The Referendum: Silence and Intimidation.


[Ed. Note: what follows is an open letter to an online news journal, written by local activists, regarding information suppression in advance of the Referendum vote on 1 December]

23 Nov. 2019

Letter to the Director

The date of the referendum is approaching, and the Mayor, contra legem, has called for abstaining from the vote. Such an act is anti-democratic when it comes from someone who has political administrative responsibilities.

Beyond this, we are faced with a deafening silence from the Municipality regarding the Referendum, and thus many people still don’t know that it will be held on 1 December. The spaces for hanging political posters in Venice have been reduced to just one per sestiere… therefore there are only 6: in Mestre, one of the largest Municipalities in Italy, there are only 7.


We went to hand out flyers and the Municipal Police, more efficient than ever, asked us to identify ourselves, confusing the ban on commercial flyers with the political ones about the referendum. But there’s more. Many people have hung banners to mark the date and encourage change, and the Municipal Police, suddenly very efficient, are demanding they be taken down. It seems that in this case they are basing their demand on a law from 1956.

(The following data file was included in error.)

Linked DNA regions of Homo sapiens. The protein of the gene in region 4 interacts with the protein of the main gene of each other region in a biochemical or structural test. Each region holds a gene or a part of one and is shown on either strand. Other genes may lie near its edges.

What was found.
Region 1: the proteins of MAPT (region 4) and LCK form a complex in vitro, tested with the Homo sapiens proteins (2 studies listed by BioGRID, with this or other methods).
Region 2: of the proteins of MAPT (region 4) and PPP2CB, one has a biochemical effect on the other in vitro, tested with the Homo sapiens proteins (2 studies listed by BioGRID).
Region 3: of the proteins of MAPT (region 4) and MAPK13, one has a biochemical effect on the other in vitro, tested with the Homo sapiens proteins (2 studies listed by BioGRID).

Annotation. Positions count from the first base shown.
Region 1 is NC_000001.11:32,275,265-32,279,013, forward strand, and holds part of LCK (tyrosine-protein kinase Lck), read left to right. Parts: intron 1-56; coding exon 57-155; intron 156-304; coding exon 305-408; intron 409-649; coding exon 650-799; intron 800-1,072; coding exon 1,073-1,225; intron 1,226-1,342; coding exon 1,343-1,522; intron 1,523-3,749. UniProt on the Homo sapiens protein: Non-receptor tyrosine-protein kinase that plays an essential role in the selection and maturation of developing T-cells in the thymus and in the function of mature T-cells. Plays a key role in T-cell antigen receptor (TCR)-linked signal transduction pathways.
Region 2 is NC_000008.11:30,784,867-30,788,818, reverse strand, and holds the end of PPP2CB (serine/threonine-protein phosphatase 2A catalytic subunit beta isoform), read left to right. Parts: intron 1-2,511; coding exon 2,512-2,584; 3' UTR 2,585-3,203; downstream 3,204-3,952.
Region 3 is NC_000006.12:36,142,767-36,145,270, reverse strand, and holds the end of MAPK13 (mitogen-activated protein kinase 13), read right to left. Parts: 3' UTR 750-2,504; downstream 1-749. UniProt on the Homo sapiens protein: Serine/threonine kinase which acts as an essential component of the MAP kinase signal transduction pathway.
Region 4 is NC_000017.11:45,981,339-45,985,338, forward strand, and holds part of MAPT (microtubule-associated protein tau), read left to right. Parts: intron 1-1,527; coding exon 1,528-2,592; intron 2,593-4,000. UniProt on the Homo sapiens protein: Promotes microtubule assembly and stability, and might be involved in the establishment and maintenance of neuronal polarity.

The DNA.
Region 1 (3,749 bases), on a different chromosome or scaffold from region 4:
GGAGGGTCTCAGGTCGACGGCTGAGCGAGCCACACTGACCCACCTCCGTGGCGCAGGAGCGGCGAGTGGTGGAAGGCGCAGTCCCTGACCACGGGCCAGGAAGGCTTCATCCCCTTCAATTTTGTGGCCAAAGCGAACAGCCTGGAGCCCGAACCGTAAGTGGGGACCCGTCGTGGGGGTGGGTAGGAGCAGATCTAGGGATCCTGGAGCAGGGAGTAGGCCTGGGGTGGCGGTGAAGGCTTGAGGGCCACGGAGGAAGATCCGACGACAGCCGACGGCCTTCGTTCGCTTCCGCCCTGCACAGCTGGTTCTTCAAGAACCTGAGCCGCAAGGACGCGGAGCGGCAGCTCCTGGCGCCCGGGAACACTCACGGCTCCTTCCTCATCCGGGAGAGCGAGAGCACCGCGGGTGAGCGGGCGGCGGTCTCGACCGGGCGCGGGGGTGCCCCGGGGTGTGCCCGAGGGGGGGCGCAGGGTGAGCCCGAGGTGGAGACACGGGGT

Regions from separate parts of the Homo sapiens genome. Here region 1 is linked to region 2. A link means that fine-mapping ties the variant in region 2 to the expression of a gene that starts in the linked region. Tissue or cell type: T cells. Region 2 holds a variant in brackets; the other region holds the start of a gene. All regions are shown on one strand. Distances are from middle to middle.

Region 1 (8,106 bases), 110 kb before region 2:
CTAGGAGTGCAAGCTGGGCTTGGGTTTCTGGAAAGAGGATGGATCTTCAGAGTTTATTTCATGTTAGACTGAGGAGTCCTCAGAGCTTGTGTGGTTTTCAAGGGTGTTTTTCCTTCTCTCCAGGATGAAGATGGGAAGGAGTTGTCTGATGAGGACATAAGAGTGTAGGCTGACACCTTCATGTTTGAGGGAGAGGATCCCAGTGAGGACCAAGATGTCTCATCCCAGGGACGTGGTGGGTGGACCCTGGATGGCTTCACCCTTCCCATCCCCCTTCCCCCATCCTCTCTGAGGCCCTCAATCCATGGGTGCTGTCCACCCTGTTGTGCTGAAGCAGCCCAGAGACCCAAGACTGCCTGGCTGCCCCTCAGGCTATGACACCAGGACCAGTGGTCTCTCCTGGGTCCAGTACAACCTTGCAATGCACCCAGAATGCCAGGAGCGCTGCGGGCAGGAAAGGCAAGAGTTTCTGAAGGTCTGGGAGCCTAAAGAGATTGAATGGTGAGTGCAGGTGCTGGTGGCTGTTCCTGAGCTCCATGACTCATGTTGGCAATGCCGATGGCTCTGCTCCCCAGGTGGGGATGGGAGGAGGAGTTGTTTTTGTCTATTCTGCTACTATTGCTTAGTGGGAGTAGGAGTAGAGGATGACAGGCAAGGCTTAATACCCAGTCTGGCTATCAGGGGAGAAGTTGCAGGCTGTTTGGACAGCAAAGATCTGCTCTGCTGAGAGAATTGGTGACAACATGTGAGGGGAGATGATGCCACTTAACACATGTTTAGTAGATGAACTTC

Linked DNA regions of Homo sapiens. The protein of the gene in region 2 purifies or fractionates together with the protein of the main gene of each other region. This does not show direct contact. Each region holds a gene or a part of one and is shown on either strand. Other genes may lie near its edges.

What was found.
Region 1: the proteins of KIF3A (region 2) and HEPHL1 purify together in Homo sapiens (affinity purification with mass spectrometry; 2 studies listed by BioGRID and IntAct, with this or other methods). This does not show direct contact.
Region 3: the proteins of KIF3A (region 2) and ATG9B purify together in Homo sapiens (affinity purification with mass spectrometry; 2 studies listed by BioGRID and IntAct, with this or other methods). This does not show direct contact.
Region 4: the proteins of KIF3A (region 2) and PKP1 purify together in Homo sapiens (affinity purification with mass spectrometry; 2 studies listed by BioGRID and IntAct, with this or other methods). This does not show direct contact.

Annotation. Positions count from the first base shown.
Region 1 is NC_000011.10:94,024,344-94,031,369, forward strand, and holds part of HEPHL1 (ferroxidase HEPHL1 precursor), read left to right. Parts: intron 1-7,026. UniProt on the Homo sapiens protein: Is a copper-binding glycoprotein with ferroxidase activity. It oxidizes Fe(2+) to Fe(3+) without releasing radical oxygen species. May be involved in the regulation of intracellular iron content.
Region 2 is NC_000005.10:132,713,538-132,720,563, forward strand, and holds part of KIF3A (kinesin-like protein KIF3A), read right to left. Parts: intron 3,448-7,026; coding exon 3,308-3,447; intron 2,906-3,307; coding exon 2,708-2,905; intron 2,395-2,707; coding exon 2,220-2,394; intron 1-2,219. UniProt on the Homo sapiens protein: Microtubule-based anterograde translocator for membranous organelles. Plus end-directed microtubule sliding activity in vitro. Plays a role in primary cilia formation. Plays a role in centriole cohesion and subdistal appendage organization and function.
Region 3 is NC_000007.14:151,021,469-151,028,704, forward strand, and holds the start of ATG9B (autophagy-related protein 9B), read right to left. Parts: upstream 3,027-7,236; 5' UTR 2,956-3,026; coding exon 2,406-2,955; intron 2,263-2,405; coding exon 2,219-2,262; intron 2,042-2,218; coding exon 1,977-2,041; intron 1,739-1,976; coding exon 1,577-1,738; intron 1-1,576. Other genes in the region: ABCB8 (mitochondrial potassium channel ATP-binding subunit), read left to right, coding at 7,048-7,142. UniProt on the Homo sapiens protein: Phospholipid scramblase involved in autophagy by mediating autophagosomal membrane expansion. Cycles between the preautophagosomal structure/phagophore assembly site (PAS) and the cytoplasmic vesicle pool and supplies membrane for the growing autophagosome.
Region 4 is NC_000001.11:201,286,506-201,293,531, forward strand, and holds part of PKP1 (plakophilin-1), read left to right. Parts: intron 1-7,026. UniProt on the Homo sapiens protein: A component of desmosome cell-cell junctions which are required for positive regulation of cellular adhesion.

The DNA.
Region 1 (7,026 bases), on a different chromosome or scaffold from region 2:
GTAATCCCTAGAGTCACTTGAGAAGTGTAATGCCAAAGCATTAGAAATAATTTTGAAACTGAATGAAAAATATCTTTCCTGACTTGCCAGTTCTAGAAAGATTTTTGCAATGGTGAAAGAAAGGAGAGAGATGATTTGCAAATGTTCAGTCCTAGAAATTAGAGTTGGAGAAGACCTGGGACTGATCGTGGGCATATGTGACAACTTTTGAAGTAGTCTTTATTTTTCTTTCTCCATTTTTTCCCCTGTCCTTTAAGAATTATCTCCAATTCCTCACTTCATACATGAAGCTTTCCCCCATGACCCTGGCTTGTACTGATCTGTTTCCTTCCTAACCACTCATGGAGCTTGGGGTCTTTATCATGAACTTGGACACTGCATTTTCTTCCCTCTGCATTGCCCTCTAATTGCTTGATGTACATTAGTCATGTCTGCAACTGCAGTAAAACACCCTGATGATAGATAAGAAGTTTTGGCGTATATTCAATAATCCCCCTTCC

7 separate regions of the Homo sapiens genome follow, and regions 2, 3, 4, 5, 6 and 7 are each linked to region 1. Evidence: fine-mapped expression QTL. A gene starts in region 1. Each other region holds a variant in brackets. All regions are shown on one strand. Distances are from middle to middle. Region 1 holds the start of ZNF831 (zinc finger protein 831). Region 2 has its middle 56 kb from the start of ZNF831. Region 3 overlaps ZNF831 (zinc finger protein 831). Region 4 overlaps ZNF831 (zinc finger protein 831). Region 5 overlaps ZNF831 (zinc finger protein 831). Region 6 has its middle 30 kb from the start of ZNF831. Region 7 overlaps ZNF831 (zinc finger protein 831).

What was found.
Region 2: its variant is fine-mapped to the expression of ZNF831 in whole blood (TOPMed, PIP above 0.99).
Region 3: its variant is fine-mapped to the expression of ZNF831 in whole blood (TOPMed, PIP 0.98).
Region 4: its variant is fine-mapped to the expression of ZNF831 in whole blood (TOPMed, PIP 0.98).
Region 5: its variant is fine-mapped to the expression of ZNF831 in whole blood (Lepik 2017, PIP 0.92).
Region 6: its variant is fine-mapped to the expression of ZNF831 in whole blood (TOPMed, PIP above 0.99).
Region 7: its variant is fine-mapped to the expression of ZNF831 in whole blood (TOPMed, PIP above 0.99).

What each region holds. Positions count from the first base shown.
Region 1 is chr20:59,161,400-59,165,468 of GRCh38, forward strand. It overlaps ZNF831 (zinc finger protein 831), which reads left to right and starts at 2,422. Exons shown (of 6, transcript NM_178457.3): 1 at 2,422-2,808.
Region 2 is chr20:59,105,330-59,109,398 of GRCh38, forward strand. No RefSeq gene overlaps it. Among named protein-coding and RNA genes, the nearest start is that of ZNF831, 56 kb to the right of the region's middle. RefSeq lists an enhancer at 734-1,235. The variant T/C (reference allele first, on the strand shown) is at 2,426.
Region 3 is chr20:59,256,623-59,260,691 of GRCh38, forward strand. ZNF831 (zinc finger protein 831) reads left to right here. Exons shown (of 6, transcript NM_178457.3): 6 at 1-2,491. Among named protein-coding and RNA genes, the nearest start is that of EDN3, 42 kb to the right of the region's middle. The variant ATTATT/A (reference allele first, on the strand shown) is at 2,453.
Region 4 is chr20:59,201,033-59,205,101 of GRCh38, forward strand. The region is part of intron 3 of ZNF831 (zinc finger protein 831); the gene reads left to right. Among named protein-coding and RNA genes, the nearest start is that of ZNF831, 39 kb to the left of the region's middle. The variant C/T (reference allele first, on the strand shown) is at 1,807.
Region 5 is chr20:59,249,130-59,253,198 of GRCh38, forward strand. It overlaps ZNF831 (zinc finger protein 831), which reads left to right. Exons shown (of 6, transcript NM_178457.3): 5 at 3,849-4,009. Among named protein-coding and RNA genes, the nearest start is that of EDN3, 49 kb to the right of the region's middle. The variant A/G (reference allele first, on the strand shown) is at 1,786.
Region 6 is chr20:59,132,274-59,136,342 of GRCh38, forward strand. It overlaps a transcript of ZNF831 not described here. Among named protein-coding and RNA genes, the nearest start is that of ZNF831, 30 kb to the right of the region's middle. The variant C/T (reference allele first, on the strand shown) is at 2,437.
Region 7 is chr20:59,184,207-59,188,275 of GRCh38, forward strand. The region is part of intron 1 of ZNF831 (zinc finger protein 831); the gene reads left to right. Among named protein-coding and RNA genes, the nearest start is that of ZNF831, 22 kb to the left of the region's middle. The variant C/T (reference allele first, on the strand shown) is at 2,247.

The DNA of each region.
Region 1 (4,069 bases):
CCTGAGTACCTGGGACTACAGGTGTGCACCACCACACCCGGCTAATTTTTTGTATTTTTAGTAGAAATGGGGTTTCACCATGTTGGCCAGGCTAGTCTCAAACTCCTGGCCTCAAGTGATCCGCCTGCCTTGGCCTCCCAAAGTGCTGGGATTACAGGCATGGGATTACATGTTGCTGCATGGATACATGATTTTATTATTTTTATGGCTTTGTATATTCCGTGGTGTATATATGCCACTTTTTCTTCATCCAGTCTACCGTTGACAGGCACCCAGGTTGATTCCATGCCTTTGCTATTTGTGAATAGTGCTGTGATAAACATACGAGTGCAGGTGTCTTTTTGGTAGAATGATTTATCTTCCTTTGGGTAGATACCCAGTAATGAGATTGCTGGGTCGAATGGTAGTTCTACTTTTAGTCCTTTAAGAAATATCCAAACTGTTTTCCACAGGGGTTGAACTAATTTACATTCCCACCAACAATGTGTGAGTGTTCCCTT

The moral: you can’t talk about the Referendum! Promoting voting means trouble! Expressing one’s ideas means trouble! We feel increasingly foreign in a City that sanctions free democratic expression, while it allows others to disregard the rules, such as with moto ondoso, out of control tourism, etc.

venezia dall'alto piazza san marco area marciana

We thought we lived in a democracy, and that we were protected by a democratic Constitution. We were mistaken. Venice is a special City, not for helping with housing and restoring the population, but for impeding access to public and institutional information and the free exercise of democratic rights. We feel increasingly like “outsiders” in our own home. It’s a dismal thing, especially if we think of those who gave their lives for democracy and the liberty of words and expression. And to think that at one time the two cities were free and autonomous. They were put together only by the will of the Fascists. Years of fighting to be democratic, and we come to 2019 only to feel powerless.

  • Gian Angelo Bellati, president of Mo.Va. (Movimento Venezia Autonoma)
  • Attorney Giorgio Suppjei
  • Marco Gasparinetti, Movimento 25 aprile


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